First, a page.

Epidemiology and Statistics

  • Nikolaus Becker
Part of the Medical Radiology book series (MEDRAD)


The concept of screening is that detection of early disease may permit treatment at a more tractable stage and thus improve prospects for survival and prevention of death from the disease (Morrison 1992). In technical terms, it is the periodical routine examination of the general population or large subgroups of it for early asymptomatic disease by application of dedicated screening tests (UICC 1978; Miller 1985).


Unable to display preview. Download preview PDF.

Unable to display preview. Download preview PDF.


  1. Abel U (1993) Die Bewertung diagnostischer Tests. Hippokrates Verlag StuttgartGoogle Scholar
  2. Auvinen A, Alexander FE, de Koning HJ, Miller AB (2002) Should we start population screening for prostate cancer? Randomised trials are still needed. Int J Cancer 97:377–378CrossRefPubMedGoogle Scholar
  3. Bartsch G, Horninger W, Klocker H, Reissigl A, Oberaigner W, Schönitzer D, Severi G, Robertson C, Boyle P (2001) Prostate cancer mortality after introduction of prostatespecific antigen mass screening in the Federal State of Tyrol, Austria. Urology 58:417–424CrossRefPubMedGoogle Scholar
  4. Cebul RD, Hershey JC, Williams SV (1982) Using multiple tests: series and parallel approaches. Clin Labor Med 2:871–890Google Scholar
  5. Hoffrage U, Lindsey S, Hertwig R, Gigerenzer G (2000) Communicating statistical information. Science 290:2261–2265CrossRefPubMedGoogle Scholar
  6. IARC (2005) Cervix cancer screening. IARC handbooks of cancer prevention. International Agency for Research on Cancer, World Health Organization. IARC Press, LyonGoogle Scholar
  7. Jung H (2001) Estimate of benefits versus radiation risks from mammographic screening. Der Radiologe 41:385–395CrossRefPubMedGoogle Scholar
  8. Lin SCC (1999) Some Results on Combinations of two Binary Screening Tests. Journal of Biopharmaceutical Statistics 9:81–88CrossRefPubMedGoogle Scholar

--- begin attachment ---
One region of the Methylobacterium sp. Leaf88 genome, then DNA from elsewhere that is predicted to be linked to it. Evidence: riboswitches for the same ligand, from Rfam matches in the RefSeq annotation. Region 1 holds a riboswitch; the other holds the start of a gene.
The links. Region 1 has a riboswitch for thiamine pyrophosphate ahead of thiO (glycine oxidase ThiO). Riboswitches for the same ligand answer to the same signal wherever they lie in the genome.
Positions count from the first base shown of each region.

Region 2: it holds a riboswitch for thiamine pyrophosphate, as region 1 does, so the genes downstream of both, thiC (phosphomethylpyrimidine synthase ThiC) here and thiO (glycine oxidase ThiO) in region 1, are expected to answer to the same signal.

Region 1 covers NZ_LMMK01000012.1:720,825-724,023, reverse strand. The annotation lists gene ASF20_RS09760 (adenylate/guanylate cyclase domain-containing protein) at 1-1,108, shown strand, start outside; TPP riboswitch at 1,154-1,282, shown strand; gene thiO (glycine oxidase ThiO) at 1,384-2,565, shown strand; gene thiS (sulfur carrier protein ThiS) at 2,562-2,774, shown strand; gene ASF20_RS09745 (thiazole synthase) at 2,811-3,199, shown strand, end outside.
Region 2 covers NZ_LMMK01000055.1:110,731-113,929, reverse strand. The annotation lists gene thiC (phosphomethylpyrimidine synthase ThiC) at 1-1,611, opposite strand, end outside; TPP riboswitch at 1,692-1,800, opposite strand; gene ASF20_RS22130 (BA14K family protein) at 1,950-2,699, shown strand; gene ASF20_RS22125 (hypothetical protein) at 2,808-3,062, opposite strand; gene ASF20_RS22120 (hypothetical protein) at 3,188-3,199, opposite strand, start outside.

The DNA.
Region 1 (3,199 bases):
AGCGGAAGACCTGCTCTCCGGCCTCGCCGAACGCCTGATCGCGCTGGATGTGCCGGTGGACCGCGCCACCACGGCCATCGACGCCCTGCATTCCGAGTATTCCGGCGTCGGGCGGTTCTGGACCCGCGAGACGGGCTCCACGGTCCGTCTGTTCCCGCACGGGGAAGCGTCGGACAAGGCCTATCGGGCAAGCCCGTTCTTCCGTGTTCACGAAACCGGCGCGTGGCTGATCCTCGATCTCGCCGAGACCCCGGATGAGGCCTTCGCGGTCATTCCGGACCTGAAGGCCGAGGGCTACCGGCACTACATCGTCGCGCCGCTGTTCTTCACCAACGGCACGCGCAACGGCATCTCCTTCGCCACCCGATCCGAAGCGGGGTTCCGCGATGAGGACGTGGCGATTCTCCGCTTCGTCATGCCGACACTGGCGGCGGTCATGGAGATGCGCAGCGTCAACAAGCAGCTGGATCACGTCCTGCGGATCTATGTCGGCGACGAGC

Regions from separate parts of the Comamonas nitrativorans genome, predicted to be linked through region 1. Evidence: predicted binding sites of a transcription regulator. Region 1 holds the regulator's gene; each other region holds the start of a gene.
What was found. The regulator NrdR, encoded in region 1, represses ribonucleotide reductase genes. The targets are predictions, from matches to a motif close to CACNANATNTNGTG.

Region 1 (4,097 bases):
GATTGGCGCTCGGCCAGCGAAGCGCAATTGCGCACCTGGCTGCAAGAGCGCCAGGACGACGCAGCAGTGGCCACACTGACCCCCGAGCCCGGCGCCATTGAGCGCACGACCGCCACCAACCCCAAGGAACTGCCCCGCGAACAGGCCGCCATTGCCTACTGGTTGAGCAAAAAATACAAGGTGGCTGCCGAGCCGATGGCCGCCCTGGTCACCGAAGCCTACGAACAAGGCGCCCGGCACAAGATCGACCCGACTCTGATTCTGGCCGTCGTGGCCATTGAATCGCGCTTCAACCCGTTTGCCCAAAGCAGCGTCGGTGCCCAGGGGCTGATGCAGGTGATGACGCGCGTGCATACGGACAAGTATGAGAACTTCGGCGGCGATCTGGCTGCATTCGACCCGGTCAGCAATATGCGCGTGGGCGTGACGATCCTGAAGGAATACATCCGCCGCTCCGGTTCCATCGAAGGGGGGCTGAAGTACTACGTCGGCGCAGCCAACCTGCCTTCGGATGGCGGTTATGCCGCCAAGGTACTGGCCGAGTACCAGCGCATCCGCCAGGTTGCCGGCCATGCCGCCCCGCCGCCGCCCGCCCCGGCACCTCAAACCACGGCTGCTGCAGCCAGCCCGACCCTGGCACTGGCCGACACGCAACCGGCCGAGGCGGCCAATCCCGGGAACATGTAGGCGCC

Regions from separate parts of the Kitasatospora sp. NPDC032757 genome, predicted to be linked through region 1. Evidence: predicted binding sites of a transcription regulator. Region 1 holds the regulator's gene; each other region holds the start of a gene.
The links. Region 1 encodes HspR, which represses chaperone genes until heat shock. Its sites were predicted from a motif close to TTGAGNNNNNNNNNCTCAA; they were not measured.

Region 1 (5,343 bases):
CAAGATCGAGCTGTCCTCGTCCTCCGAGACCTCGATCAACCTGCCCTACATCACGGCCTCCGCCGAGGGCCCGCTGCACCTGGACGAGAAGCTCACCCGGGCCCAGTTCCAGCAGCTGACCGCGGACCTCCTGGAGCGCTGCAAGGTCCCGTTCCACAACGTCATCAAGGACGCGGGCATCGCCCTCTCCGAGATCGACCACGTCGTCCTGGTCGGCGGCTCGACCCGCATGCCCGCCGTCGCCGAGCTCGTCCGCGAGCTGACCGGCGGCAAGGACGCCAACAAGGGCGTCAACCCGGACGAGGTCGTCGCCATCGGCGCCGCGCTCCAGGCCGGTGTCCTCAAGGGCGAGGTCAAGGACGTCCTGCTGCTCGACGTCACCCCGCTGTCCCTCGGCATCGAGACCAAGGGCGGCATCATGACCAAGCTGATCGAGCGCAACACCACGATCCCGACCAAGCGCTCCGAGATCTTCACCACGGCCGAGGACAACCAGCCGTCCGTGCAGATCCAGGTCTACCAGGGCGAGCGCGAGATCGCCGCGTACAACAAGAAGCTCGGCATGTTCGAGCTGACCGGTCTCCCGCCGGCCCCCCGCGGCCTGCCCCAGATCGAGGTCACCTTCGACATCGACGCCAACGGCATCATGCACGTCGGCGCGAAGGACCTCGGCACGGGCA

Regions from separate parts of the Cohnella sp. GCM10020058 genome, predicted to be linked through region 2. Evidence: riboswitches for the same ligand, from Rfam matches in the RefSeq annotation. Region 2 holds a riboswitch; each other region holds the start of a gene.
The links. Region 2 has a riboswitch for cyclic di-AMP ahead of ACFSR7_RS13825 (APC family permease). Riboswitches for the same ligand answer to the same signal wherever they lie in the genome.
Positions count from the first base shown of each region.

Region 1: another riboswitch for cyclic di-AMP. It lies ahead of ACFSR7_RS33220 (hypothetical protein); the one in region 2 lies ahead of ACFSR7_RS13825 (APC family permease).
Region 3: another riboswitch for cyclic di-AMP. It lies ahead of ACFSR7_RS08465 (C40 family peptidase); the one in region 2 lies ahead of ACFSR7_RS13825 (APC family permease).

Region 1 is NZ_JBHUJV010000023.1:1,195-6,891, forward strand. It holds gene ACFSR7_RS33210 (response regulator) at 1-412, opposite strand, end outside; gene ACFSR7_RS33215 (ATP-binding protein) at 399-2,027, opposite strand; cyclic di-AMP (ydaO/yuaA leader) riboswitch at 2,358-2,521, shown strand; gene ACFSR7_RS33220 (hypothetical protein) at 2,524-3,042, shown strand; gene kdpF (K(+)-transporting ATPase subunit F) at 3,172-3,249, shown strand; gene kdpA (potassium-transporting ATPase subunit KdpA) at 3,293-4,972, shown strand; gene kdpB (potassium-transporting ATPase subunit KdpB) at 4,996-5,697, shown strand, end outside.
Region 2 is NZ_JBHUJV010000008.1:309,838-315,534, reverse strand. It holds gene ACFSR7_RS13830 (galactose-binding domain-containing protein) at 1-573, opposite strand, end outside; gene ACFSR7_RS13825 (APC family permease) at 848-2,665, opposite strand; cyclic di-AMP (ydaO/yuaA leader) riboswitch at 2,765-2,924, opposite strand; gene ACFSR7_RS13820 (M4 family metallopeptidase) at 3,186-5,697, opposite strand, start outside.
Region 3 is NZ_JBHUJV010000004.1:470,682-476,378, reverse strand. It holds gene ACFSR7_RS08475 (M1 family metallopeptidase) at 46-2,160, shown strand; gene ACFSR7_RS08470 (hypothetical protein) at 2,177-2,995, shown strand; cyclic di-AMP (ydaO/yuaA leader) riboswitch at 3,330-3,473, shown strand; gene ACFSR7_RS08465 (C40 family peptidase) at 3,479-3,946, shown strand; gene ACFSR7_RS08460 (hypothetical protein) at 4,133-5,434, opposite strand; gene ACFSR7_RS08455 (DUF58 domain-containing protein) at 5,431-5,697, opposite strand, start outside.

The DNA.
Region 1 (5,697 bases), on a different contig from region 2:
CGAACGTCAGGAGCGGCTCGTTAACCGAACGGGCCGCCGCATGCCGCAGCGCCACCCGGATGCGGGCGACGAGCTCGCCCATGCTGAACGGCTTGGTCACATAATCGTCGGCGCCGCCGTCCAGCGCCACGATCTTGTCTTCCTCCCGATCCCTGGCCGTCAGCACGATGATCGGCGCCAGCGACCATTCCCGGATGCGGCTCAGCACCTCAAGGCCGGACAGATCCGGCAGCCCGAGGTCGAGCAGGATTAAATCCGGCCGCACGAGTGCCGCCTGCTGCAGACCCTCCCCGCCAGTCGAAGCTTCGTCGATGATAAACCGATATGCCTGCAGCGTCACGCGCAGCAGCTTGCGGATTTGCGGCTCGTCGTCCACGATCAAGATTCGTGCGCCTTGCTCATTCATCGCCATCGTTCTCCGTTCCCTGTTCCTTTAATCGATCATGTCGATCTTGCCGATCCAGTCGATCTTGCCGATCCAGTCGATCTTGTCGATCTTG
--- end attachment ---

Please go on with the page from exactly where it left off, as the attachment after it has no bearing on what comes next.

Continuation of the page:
9. McIntosh MW, Pepe MS (2002) Combining Several Screening Tests: Optimality of the Risk Score. Biometrics 58:657–664CrossRefPubMedGoogle Scholar
  10. Miller AB (ed.) (1985) Screening for cancer. Academic Press, Toronto MontrealGoogle Scholar
  11. Morrison AS (1992) Screening in Chronic Disease. Monographs in Epidemiology and Biostatistics Volume 19. Oxford University Press, New York OxfordGoogle Scholar
  12. Moss SM and UK Trial of Early Detection of Breast Cancer Group (1999) 16-year mortality from breast cancer in the UK Trial of Early Detection of Breast Cancer. Lancet 353:1909–1914CrossRefGoogle Scholar
  13. Paley PJ (2001) Ovarian cancer screening: are we making any progress?. Curr Opin Oncol 13:399–402CrossRefPubMedGoogle Scholar
  14. Perry N, Broeders M, de Wolf C, Törnberg S, Holland R, von Karsa L, Puthaar E (eds.) (2006) European guidelines for quality assurance in breast cancer screening and diagnosis — fourth edition. Office for Official Publications of the European Communities, LuxembourgGoogle Scholar
  15. Prorok PC (1995) Screening studies. In: Greenwald P, Kramer BS, Weed DL. Cancer Prevention and Control. Marcel Dekker, New York Basel Hon Kong 1995, pp 225–242Google Scholar
  16. Schilling FH, Spix C, Berthold F, Erttmann R, Fehse N, Hero B, Klein G, Sander J, Schwarz K, Treuner J, Zorn U, Michaelis J (2002) Neuroblastoma screening at one year of age. N Engl J Med 346:1047–1053CrossRefPubMedGoogle Scholar
  17. Union Internationale Contre le Cancer (UICC) (1978) Clinical Oncology. Springer, Berlin Heidelberg New YorkGoogle Scholar
  18. Walter SD, Day NE (1983) Estimation of the Duration of a Pre-Clincal Disease State using Screening Data. Am J Epidemiol 118:865–886PubMedGoogle Scholar

Copyright information

© Springer-Verlag Berlin Heidelberg 2008

Authors and Affiliations

  • Nikolaus Becker
    • 1
  1. 1.Division of Cancer EpidemiologyGerman Cancer Research Center (DKFZ)HeidelbergGermany

Personalised recommendations